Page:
Articles - The Shingle Sawing Machine in British Columbia 1901 to 1925


The Shingle Sawing Machine in British Columbia 1901 to 1925

Robert Griffin
British Columbia Provincial Museum

The production and use of shingle machinery formed a significant aspect of British Columbia's early industrial development. The early shingle machines, designed and manufactured in the East, were drastically redesigned in British Columbia and then produced by local firms. The production of these new machines provided several British Columbia engineering firms, especially the Schaake Machine Works and Let-son and Burpee Limited, with a significant part of their revenue and thus with an opportunity for expansion and the development of additional products. A great deal of effort on the part of British Columbia's mechanics and engineers went into the continual redesign of the shingle sawing machine, probably as a result of increasing competition. Production of the new shingle machines gradually spread throughout the Pacific Northwest and then into the eastern United States. Frequently the technical change was not just the reworking of previously applied principles but rather involved the application of entirely new principles, new at least to shingle machinery. The introduction of these machines occurred at a time when the British Columbia shingle industry entered a period of tremendous growth. Due to the much higher quality of shingles produced by the new machines, the province's shingle manufacturers were able to penetrate and maintain a share of major markets in the eastern United States.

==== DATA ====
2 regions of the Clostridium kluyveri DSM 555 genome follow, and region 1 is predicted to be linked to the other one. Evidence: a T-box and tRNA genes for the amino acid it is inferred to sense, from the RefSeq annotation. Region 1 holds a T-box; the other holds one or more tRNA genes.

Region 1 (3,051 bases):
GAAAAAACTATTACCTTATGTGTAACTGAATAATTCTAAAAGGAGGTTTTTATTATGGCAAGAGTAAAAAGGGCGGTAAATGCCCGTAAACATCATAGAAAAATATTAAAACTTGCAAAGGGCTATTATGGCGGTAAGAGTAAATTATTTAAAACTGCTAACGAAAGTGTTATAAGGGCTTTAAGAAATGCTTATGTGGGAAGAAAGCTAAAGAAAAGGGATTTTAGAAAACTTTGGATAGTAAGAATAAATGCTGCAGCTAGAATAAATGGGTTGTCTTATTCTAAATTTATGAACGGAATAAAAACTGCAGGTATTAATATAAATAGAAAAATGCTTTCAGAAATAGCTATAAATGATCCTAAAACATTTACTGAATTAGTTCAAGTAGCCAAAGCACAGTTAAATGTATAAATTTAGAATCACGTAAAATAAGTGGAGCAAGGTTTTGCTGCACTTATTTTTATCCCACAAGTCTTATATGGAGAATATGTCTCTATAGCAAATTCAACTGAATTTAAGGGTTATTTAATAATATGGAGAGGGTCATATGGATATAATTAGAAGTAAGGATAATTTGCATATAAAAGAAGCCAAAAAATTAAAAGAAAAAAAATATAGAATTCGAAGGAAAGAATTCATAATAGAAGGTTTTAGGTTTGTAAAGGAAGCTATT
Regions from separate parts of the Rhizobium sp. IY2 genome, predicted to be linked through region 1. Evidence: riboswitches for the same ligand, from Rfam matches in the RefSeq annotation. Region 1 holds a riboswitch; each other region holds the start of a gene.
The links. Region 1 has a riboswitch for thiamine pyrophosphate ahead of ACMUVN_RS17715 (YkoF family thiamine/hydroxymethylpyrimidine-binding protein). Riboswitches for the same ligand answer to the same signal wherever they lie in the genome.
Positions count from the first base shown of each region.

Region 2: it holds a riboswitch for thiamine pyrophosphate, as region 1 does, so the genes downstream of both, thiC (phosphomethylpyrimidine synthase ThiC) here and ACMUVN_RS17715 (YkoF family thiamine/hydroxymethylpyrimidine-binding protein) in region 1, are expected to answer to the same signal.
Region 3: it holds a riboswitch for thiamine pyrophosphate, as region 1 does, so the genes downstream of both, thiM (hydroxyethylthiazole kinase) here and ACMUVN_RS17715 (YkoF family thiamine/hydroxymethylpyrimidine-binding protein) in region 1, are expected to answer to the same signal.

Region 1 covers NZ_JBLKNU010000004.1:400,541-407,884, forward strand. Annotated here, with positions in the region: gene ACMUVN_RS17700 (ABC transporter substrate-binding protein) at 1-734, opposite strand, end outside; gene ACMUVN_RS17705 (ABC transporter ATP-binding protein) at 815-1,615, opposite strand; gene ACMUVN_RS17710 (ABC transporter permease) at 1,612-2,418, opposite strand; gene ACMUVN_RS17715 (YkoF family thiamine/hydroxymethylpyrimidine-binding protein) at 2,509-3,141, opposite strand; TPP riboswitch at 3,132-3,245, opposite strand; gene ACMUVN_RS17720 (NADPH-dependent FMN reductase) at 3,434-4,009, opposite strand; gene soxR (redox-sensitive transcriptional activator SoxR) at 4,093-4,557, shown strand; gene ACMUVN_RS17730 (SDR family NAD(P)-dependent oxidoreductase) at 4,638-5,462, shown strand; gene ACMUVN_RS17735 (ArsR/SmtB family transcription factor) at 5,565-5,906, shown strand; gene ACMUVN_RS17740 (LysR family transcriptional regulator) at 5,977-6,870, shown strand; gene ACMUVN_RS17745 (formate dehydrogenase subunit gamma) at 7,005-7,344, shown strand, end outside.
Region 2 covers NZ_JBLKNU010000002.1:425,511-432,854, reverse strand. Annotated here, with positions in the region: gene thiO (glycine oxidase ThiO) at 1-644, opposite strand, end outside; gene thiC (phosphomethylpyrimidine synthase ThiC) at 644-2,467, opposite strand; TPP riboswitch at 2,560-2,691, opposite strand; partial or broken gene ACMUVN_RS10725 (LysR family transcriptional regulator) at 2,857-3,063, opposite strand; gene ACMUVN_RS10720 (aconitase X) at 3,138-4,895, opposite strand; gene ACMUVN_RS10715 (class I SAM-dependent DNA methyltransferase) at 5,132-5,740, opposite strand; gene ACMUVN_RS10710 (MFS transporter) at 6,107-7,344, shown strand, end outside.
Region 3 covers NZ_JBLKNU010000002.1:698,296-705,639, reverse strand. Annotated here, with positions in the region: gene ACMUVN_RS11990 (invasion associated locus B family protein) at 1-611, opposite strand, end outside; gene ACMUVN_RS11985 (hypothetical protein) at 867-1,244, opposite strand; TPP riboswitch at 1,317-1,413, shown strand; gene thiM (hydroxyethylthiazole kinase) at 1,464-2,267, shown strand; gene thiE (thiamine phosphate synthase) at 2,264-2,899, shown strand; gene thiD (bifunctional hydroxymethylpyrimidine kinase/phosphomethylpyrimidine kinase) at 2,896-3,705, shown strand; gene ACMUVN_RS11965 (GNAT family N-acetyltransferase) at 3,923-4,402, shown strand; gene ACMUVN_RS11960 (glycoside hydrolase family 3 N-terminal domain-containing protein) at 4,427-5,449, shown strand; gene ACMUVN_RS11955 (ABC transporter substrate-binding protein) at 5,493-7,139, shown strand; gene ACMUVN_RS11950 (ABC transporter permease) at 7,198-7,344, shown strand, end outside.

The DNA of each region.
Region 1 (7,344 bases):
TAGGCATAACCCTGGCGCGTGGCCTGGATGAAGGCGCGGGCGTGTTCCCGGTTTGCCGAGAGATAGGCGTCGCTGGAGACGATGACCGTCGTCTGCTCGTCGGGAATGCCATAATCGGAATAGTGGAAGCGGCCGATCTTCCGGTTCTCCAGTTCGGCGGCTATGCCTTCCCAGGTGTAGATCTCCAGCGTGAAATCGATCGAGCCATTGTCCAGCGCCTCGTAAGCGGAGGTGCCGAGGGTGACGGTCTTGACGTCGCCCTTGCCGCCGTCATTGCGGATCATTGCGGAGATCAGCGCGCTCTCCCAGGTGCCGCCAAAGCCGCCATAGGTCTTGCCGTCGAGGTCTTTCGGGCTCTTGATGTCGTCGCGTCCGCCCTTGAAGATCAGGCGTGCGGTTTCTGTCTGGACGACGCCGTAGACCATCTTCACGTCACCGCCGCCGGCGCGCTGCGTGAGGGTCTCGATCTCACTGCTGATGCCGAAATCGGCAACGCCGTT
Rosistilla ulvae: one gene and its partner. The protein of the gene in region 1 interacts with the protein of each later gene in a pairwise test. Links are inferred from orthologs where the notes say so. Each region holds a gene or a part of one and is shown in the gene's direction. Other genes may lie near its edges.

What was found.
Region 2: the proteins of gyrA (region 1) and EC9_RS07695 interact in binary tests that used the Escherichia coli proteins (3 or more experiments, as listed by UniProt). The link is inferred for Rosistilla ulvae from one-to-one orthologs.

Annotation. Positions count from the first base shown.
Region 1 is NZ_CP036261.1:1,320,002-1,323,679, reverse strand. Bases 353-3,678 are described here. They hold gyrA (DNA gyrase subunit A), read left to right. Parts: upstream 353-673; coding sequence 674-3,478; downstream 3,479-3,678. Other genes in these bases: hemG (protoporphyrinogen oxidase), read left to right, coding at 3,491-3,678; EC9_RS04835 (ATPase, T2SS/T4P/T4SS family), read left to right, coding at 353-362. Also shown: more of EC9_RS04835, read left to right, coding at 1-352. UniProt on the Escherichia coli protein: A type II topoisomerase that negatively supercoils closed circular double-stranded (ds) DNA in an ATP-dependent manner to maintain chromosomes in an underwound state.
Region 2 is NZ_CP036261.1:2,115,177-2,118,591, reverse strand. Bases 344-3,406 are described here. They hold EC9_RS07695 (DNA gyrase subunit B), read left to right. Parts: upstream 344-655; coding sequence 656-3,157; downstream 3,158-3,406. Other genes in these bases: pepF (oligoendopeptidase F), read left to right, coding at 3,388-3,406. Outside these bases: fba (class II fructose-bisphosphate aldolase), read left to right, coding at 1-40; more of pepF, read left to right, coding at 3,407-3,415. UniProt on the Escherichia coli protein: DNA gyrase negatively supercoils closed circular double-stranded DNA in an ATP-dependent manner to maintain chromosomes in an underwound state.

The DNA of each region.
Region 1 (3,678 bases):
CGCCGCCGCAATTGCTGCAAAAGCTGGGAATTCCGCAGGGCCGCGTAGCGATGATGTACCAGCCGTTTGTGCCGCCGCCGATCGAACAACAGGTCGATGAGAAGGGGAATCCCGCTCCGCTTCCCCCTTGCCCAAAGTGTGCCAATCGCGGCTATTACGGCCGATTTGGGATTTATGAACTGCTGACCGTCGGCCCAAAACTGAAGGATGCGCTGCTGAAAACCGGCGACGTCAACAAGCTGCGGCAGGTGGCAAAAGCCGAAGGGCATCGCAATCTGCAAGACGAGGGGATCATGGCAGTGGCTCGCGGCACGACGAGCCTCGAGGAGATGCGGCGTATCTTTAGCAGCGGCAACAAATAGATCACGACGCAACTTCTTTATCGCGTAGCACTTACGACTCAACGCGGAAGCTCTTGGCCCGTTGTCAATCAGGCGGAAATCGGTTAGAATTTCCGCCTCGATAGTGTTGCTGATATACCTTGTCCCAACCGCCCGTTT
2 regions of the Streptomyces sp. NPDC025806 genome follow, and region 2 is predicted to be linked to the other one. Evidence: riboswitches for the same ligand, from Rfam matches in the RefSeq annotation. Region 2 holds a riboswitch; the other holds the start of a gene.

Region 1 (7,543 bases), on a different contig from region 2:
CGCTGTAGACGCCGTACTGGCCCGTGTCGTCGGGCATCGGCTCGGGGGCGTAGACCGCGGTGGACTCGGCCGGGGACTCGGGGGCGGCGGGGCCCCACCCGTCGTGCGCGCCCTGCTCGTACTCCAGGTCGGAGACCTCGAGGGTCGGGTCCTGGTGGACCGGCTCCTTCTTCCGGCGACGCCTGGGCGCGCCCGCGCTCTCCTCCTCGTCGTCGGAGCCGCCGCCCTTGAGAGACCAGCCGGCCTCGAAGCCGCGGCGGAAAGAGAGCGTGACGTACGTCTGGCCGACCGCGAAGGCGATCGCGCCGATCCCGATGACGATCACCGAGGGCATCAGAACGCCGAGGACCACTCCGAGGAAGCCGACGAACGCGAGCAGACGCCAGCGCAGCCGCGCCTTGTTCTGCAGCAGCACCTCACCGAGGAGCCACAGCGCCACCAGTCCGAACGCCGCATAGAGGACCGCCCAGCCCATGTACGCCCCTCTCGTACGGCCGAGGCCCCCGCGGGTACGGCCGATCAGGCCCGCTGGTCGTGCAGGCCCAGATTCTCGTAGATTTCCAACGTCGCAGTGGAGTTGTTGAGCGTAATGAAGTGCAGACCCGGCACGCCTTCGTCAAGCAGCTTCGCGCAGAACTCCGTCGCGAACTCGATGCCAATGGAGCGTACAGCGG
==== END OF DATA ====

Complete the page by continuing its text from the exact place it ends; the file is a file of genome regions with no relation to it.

La production et l'utilisation de machines à fabriquer les bardeaux marquèrent les débuts de l'industrialisation en Colombie-Britannique. Les entreprises de cette province modifièrent radicalement le dessin des premières machines à bardeaux fabriqués dans l'Est avant d'en commencer la production. Plusieurs bureaux d'ingénieurs de Colombie-Britannique, en particulier les sociétés Schaake Machine Works et Letson and Burpee Limited, tiraient une importante part de leurs revenus de la fabrication de ces nouvelles machines et purent ainsi s'agrandir et mettre au point de nouveaux produits. Les techniciens et les ingénieurs, probablement sous la pression de la concurrence croissante, consacrèrent leurs efforts au perfectionnement continuel de la scie à bardeaux. La fabrication des nouvelles machines s'étendit peu à peu à la côte du Pacifique, puis à l'Est des Etats-Unis. L'amélioration technique était souvent plus qu'un simple remaniement de principes déjà appliqués et faisait plutôt intervenir des principes innovateurs, encore jamais appliqués à la fabrication du bardeau. Les machines firent leur apparition au moment où l'industrie du bardeau de la Colombie-Britrannique entrait dans une période de croissance accélérée. Grâce à la qualité très supérieure de leurs produits, les fabricants de la province firent une percée sur les grands marchés de l'Est des États- Unis et surent s'y maintenir.